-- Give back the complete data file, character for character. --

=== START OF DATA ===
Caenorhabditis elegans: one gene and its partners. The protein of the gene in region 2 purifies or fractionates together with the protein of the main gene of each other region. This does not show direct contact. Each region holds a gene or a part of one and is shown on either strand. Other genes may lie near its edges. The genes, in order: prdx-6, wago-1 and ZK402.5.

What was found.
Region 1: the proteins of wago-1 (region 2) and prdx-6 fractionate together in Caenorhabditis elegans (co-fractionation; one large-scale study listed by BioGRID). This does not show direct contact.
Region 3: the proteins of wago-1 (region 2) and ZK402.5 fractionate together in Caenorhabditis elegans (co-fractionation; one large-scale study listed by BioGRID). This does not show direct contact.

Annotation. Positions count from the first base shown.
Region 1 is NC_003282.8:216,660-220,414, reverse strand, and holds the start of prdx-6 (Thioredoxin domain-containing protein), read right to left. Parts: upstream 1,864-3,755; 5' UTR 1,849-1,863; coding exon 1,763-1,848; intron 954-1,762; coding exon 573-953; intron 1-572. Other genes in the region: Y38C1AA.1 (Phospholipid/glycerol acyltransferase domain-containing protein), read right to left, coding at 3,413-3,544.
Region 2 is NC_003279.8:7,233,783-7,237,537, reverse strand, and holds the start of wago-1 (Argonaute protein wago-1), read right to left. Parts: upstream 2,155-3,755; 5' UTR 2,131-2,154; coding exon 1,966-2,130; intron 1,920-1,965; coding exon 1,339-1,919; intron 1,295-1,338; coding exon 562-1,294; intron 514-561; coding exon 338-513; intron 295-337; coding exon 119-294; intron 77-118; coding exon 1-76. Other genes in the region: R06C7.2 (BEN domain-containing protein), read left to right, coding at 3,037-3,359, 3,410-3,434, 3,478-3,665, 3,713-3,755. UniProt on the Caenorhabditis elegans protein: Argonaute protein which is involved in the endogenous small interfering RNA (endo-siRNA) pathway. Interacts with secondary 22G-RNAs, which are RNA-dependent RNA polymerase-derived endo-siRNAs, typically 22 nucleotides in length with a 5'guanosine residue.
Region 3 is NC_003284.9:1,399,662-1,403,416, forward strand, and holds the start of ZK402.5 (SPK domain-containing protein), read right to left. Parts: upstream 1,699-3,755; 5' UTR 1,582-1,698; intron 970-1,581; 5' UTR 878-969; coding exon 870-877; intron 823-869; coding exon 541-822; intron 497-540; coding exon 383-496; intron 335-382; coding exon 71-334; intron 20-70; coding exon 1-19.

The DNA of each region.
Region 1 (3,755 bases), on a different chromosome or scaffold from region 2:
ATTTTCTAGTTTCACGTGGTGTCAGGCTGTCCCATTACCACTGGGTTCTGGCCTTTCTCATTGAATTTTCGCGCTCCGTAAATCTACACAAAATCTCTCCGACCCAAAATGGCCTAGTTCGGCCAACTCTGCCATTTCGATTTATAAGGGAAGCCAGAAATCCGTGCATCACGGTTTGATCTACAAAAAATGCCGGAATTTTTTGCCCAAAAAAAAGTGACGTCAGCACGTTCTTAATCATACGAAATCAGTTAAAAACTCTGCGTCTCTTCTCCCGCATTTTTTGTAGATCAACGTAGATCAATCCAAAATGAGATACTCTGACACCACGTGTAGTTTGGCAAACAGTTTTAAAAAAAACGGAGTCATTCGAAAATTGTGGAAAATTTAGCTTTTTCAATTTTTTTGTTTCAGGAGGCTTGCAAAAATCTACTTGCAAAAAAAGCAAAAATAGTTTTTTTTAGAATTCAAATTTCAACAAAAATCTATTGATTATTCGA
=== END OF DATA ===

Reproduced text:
Caenorhabditis elegans: one gene and its partners. The protein of the gene in region 2 purifies or fractionates together with the protein of the main gene of each other region. This does not show direct contact. Each region holds a gene or a part of one and is shown on either strand. Other genes may lie near its edges. The genes, in order: prdx-6, wago-1 and ZK402.5.

What was found.
Region 1: the proteins of wago-1 (region 2) and prdx-6 fractionate together in Caenorhabditis elegans (co-fractionation; one large-scale study listed by BioGRID). This does not show direct contact.
Region 3: the proteins of wago-1 (region 2) and ZK402.5 fractionate together in Caenorhabditis elegans (co-fractionation; one large-scale study listed by BioGRID). This does not show direct contact.

Annotation. Positions count from the first base shown.
Region 1 is NC_003282.8:216,660-220,414, reverse strand, and holds the start of prdx-6 (Thioredoxin domain-containing protein), read right to left. Parts: upstream 1,864-3,755; 5' UTR 1,849-1,863; coding exon 1,763-1,848; intron 954-1,762; coding exon 573-953; intron 1-572. Other genes in the region: Y38C1AA.1 (Phospholipid/glycerol acyltransferase domain-containing protein), read right to left, coding at 3,413-3,544.
Region 2 is NC_003279.8:7,233,783-7,237,537, reverse strand, and holds the start of wago-1 (Argonaute protein wago-1), read right to left. Parts: upstream 2,155-3,755; 5' UTR 2,131-2,154; coding exon 1,966-2,130; intron 1,920-1,965; coding exon 1,339-1,919; intron 1,295-1,338; coding exon 562-1,294; intron 514-561; coding exon 338-513; intron 295-337; coding exon 119-294; intron 77-118; coding exon 1-76. Other genes in the region: R06C7.2 (BEN domain-containing protein), read left to right, coding at 3,037-3,359, 3,410-3,434, 3,478-3,665, 3,713-3,755. UniProt on the Caenorhabditis elegans protein: Argonaute protein which is involved in the endogenous small interfering RNA (endo-siRNA) pathway. Interacts with secondary 22G-RNAs, which are RNA-dependent RNA polymerase-derived endo-siRNAs, typically 22 nucleotides in length with a 5'guanosine residue.
Region 3 is NC_003284.9:1,399,662-1,403,416, forward strand, and holds the start of ZK402.5 (SPK domain-containing protein), read right to left. Parts: upstream 1,699-3,755; 5' UTR 1,582-1,698; intron 970-1,581; 5' UTR 878-969; coding exon 870-877; intron 823-869; coding exon 541-822; intron 497-540; coding exon 383-496; intron 335-382; coding exon 71-334; intron 20-70; coding exon 1-19.

The DNA of each region.
Region 1 (3,755 bases), on a different chromosome or scaffold from region 2:
ATTTTCTAGTTTCACGTGGTGTCAGGCTGTCCCATTACCACTGGGTTCTGGCCTTTCTCATTGAATTTTCGCGCTCCGTAAATCTACACAAAATCTCTCCGACCCAAAATGGCCTAGTTCGGCCAACTCTGCCATTTCGATTTATAAGGGAAGCCAGAAATCCGTGCATCACGGTTTGATCTACAAAAAATGCCGGAATTTTTTGCCCAAAAAAAAGTGACGTCAGCACGTTCTTAATCATACGAAATCAGTTAAAAACTCTGCGTCTCTTCTCCCGCATTTTTTGTAGATCAACGTAGATCAATCCAAAATGAGATACTCTGACACCACGTGTAGTTTGGCAAACAGTTTTAAAAAAAACGGAGTCATTCGAAAATTGTGGAAAATTTAGCTTTTTCAATTTTTTTGTTTCAGGAGGCTTGCAAAAATCTACTTGCAAAAAAAGCAAAAATAGTTTTTTTTAGAATTCAAATTTCAACAAAAATCTATTGATTATTCGA